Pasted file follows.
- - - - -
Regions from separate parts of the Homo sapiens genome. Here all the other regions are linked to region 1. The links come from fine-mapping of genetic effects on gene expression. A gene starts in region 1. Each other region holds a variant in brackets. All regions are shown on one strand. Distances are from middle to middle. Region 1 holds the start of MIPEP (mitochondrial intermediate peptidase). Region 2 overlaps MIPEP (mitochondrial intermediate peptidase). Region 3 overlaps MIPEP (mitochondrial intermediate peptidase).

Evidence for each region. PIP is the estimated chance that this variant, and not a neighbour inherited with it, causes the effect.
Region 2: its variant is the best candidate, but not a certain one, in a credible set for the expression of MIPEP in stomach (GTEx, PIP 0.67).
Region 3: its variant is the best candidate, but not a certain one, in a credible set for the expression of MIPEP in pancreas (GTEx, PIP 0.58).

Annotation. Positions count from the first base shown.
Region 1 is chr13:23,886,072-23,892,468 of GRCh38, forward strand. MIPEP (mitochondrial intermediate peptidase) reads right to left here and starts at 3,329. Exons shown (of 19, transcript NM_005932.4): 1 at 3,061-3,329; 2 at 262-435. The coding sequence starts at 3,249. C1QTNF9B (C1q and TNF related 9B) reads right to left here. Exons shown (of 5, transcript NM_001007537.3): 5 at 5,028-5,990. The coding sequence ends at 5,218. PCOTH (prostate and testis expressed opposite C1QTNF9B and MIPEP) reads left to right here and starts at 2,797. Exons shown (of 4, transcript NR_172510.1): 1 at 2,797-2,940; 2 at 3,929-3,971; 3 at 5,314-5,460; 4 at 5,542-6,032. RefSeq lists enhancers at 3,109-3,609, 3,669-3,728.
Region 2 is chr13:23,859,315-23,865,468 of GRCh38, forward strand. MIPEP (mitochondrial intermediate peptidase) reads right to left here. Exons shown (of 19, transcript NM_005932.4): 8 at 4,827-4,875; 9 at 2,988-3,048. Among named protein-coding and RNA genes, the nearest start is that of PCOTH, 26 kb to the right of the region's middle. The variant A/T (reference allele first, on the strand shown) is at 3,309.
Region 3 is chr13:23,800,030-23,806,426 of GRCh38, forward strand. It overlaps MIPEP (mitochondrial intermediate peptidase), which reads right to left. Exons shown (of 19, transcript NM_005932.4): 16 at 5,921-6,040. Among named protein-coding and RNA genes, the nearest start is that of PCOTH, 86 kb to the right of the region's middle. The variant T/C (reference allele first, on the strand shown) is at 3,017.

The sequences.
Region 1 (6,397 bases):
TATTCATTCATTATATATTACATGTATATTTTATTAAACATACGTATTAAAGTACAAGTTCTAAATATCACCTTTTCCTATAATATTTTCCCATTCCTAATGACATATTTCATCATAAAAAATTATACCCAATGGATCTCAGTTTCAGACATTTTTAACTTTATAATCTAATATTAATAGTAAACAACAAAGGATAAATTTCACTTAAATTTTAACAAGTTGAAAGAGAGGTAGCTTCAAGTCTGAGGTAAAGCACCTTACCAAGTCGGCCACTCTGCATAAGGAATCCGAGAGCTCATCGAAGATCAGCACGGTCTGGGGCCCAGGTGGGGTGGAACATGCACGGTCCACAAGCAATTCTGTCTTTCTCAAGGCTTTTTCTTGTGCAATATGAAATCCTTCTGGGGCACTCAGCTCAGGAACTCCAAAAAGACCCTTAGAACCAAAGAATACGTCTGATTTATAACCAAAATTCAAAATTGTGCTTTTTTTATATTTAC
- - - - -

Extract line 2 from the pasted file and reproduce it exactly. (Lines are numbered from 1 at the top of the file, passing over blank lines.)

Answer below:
Evidence for each region. PIP is the estimated chance that this variant, and not a neighbour inherited with it, causes the effect.